Just before the pandemic brought the restaurant industry to a grinding halt, XLB, a Chinese spot known for its eponymous soup dumplings, was on a path of expansion that many restaurants aspire to. Owners Jasper Shen and Linh Tran had just opened their second location in Slabtown, and their original North Williams location was going three years strong. In the wake of laying off three-quarters of their staff and scaling back to one location, Shen and Tran decided to shift their focus.
“[We] started to have this discussion of what’s happening in the Portland food world,” Tran says. “What does it look like? What is going to be the future of it? Who is shaping it, and how are these things developing?”
Years later, Shen and Tran have found a way to be a part of that change. In early fall, a melting pot of cuisines represented by a handful of food carts will land in their new Southeast Portland food cart pod, Lil’ America, specifically focusing on carts owned by BIPOC and LGBTQ Portlanders. Lil’ America, which is set to open on Southeast 10th Avenue and Southeast Stark Street, will consist of four to eight carts, anchored by a new taproom from Fracture Brewing and Dos Hermanos bakery. The new community-focused restaurant group Win Win — founded by Shen, Tran, and multidisciplinary artist Catie Hannigan — will help run the pod and choose its tenants, with the help of established restaurant group Chefstable, a longtime partner of XLB.
With a combined 35 years spent working in restaurants, the founders of Win Win want to use their experience to help guide new restaurant owners, whether they’re in the early stages of putting together a business plan, want assistance with fine-tuning their menu, or need support with hiring and training. By providing structure and guidance, Win Win hopes to break down the barriers to ownership that BIPOC and LGBTQ communities often face.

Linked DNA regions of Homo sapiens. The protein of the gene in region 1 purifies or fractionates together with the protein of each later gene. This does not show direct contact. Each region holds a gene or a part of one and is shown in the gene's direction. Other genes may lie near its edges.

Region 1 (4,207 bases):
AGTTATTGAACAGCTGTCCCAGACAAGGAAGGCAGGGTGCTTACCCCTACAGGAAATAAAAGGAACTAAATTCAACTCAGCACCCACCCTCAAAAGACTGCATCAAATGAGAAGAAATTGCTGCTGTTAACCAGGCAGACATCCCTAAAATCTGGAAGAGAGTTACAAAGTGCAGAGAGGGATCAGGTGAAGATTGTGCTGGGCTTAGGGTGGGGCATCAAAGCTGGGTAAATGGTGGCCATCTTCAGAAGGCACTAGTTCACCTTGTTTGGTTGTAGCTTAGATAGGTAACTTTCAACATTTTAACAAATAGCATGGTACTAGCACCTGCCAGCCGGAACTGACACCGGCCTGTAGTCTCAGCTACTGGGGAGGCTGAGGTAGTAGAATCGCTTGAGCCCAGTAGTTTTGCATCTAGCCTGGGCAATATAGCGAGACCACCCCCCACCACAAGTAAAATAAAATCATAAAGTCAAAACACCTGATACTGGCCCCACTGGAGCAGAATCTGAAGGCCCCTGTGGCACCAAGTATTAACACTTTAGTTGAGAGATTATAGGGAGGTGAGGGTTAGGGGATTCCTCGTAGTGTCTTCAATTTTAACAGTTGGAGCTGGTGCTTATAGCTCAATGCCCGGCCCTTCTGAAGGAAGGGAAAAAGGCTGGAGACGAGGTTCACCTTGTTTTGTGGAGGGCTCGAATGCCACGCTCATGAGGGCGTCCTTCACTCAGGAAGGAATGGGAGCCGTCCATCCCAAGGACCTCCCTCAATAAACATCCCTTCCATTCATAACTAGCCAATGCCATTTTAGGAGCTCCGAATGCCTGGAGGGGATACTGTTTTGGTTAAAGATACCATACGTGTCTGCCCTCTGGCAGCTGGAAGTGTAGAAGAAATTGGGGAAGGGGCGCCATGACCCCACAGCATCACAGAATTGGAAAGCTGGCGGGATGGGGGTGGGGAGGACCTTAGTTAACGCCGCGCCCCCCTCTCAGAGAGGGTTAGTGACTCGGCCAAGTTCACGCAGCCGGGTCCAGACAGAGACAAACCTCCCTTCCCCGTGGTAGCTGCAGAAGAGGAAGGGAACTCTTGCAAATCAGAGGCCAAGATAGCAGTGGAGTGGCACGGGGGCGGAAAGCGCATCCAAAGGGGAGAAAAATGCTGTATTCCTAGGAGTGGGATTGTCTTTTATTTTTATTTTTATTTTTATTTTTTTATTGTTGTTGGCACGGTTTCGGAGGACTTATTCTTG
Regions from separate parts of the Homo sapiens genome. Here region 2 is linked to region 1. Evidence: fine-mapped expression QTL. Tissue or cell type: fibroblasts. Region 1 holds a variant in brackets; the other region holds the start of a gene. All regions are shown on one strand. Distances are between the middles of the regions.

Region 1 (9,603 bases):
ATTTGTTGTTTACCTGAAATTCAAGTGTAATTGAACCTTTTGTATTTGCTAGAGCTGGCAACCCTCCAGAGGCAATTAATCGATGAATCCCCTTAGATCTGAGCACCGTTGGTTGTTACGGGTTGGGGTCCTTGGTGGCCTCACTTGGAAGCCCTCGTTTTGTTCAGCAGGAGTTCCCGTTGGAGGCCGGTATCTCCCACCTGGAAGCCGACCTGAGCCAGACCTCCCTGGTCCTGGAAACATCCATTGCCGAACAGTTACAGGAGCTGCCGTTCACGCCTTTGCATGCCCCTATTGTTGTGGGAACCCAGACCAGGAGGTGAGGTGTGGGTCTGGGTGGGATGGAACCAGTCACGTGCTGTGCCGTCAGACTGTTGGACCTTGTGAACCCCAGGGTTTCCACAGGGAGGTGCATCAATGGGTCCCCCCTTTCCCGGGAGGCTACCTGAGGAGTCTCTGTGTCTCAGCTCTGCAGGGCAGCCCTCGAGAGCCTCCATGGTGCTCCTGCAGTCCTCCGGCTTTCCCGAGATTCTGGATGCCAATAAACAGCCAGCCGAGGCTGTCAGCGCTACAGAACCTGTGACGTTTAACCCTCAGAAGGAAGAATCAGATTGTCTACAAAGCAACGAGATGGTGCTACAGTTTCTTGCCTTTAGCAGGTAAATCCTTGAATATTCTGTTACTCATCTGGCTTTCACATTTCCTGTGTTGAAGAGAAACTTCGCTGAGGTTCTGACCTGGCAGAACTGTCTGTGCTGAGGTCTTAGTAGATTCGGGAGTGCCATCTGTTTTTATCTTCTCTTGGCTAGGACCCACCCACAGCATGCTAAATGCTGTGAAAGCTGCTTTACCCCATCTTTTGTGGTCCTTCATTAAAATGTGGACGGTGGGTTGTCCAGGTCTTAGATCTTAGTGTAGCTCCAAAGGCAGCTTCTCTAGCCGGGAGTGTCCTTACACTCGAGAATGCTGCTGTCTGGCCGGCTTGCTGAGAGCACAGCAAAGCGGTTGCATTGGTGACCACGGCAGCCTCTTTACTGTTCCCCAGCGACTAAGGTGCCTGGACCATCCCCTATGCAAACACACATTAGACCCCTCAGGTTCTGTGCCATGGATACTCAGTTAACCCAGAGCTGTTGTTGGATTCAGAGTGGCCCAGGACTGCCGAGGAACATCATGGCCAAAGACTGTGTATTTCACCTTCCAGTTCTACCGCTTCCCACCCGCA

At the same time, Win Win wants to carve out a space free from the toxicity the industry is known for. “The food industry has systemic issues and I don’t know what it’s going to take to overcome that,” Tran says. “But I do know that we need to start trying and I think that Portland is a perfect place to do that.”
Although Shen and Tran come from a background of brick-and-mortar restaurants, they’re energized by the food cart scene, which has created a strong narrative in and for Portland. But Tran says that realistically, the local food cart industry isn’t the best when it comes to accessing facilities. “There are some people who are building food cart pods for profit, and they just don’t offer enough,” Tran says. In other cases, carts are simply parked in an empty lot. Through their partnership with Chefstable, Lil’ America will provide structure, with cold and dry storage, electricity, access to restrooms, and a support system.
Makulít, a forthcoming Filipino cart from XLB sous chef Mike Bautista, is the first business to sign on with Lil’ America. Ideally, the pod will integrate a mix of other fledgling businesses and established food carts. The restaurant group’s next step is figuring out sustainable funding, which they hope to secure through partnering with local nonprofits and organizations such as Prosper Portland and MESO.
“We just want to get to a place where people know that there are people they can reach out to that want to open the door,” Tran says. “We’ve seen the power of community. I think that if we can just embrace that a little bit more and make an effort, we can help a lot of people be a part of it.”
Lil’ America is projected to open in September 2022 and is now accepting applications from interested food businesses.